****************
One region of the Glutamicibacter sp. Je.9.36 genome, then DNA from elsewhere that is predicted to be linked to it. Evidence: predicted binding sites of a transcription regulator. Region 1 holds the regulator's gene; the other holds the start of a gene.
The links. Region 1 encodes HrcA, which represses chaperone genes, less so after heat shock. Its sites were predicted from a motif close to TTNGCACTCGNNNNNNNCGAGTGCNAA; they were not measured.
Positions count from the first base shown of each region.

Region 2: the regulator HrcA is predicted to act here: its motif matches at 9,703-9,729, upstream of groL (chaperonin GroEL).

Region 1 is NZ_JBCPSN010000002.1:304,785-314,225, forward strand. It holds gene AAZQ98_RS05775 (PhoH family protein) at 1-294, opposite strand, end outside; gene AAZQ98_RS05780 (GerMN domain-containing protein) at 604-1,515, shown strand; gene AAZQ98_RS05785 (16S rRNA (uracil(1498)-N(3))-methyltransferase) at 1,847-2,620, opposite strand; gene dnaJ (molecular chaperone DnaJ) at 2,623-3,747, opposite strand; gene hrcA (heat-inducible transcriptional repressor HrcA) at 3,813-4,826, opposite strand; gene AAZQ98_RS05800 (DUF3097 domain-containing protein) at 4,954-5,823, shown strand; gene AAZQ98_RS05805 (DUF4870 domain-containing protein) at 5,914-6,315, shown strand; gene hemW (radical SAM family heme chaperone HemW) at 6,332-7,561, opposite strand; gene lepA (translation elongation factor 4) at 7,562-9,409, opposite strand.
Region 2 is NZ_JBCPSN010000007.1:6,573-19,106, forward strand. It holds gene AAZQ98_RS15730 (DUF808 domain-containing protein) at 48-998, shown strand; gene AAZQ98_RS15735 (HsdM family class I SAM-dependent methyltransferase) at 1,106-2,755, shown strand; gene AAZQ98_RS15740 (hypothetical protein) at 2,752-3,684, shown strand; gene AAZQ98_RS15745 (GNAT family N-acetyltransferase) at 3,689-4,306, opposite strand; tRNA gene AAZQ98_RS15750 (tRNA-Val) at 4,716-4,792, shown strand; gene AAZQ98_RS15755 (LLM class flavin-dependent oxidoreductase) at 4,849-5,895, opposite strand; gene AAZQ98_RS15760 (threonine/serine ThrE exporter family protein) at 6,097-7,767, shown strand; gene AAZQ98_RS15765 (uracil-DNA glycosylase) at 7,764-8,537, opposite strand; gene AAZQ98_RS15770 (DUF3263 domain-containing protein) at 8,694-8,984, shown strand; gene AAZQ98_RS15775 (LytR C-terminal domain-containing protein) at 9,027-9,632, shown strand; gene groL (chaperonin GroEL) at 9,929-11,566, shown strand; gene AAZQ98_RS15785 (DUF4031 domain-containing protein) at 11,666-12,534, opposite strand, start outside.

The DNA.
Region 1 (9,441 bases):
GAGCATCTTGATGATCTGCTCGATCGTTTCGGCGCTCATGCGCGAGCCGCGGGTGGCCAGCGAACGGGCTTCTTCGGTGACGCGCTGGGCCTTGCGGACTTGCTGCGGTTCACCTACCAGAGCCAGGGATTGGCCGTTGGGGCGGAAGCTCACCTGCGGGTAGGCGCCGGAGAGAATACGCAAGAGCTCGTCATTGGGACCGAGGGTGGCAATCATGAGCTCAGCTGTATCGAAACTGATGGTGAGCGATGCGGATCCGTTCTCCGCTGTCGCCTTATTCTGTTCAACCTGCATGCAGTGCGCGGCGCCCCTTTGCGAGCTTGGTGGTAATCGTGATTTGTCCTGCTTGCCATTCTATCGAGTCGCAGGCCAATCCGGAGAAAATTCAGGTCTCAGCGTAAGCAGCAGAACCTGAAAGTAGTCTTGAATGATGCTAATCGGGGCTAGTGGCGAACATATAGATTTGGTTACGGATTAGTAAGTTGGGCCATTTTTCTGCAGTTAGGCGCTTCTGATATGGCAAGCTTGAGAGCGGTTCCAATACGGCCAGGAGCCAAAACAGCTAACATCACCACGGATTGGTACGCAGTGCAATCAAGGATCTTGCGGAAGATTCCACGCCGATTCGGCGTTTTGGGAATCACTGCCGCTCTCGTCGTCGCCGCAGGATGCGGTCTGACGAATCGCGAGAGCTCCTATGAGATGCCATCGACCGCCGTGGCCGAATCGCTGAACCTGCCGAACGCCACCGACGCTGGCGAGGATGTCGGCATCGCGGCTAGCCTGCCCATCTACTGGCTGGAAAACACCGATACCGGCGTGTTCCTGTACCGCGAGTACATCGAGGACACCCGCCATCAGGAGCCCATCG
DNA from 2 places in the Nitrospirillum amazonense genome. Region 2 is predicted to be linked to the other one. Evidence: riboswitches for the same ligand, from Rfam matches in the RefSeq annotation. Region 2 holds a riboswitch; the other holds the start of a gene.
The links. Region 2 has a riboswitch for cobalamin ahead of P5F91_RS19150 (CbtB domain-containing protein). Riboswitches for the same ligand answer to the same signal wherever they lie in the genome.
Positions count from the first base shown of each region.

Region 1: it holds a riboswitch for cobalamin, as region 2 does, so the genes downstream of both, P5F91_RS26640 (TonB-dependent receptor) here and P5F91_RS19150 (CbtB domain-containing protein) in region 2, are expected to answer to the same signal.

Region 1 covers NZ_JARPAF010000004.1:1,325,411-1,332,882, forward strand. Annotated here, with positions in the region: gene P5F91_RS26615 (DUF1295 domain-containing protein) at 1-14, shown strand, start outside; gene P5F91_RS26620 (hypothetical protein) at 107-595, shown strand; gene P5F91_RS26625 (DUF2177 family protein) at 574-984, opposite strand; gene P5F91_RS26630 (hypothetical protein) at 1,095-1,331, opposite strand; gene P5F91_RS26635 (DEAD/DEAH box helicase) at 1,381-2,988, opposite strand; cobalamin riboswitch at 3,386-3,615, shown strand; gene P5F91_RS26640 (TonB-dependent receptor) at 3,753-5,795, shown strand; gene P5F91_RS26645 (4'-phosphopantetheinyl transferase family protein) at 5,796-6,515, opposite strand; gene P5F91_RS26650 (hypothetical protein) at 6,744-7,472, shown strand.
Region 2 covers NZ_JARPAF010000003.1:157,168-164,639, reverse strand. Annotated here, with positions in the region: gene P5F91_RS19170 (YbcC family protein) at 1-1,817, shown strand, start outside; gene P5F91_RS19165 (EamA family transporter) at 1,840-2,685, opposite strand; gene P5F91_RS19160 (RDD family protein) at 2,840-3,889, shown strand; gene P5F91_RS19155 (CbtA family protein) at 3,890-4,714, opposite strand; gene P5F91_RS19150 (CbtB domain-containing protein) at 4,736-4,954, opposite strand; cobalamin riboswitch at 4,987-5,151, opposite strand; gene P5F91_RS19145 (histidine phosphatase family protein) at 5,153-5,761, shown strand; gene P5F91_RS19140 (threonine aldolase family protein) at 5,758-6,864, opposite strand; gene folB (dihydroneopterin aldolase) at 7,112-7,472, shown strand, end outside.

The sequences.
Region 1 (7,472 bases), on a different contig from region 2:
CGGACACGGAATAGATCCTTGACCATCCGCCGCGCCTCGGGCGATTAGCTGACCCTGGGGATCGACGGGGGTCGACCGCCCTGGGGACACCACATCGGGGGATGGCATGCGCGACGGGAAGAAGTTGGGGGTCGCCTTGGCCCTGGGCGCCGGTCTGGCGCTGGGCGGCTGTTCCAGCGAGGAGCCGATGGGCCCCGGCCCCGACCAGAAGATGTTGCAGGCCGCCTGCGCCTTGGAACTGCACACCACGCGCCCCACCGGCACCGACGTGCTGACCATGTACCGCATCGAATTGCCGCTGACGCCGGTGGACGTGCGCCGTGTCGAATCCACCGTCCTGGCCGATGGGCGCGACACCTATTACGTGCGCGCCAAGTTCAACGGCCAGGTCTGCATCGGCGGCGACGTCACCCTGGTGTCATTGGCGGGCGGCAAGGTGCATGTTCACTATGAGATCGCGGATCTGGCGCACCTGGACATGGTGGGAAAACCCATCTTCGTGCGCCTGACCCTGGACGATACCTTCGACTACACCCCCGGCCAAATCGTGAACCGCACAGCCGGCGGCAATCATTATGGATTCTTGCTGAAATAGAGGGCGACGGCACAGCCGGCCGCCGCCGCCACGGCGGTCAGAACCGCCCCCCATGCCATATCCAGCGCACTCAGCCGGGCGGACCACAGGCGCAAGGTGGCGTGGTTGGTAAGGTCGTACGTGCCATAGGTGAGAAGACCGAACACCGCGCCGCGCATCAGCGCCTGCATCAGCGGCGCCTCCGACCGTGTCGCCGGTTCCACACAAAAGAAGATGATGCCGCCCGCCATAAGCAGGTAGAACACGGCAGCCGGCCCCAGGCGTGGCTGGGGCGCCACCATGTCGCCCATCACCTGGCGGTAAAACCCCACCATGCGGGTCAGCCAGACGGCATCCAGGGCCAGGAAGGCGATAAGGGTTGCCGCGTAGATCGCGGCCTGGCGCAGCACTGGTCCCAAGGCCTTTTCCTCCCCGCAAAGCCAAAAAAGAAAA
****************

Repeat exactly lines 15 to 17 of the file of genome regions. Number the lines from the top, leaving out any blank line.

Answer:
Region 2 covers NZ_JARPAF010000003.1:157,168-164,639, reverse strand. Annotated here, with positions in the region: gene P5F91_RS19170 (YbcC family protein) at 1-1,817, shown strand, start outside; gene P5F91_RS19165 (EamA family transporter) at 1,840-2,685, opposite strand; gene P5F91_RS19160 (RDD family protein) at 2,840-3,889, shown strand; gene P5F91_RS19155 (CbtA family protein) at 3,890-4,714, opposite strand; gene P5F91_RS19150 (CbtB domain-containing protein) at 4,736-4,954, opposite strand; cobalamin riboswitch at 4,987-5,151, opposite strand; gene P5F91_RS19145 (histidine phosphatase family protein) at 5,153-5,761, shown strand; gene P5F91_RS19140 (threonine aldolase family protein) at 5,758-6,864, opposite strand; gene folB (dihydroneopterin aldolase) at 7,112-7,472, shown strand, end outside.

The sequences.
Region 1 (7,472 bases), on a different contig from region 2: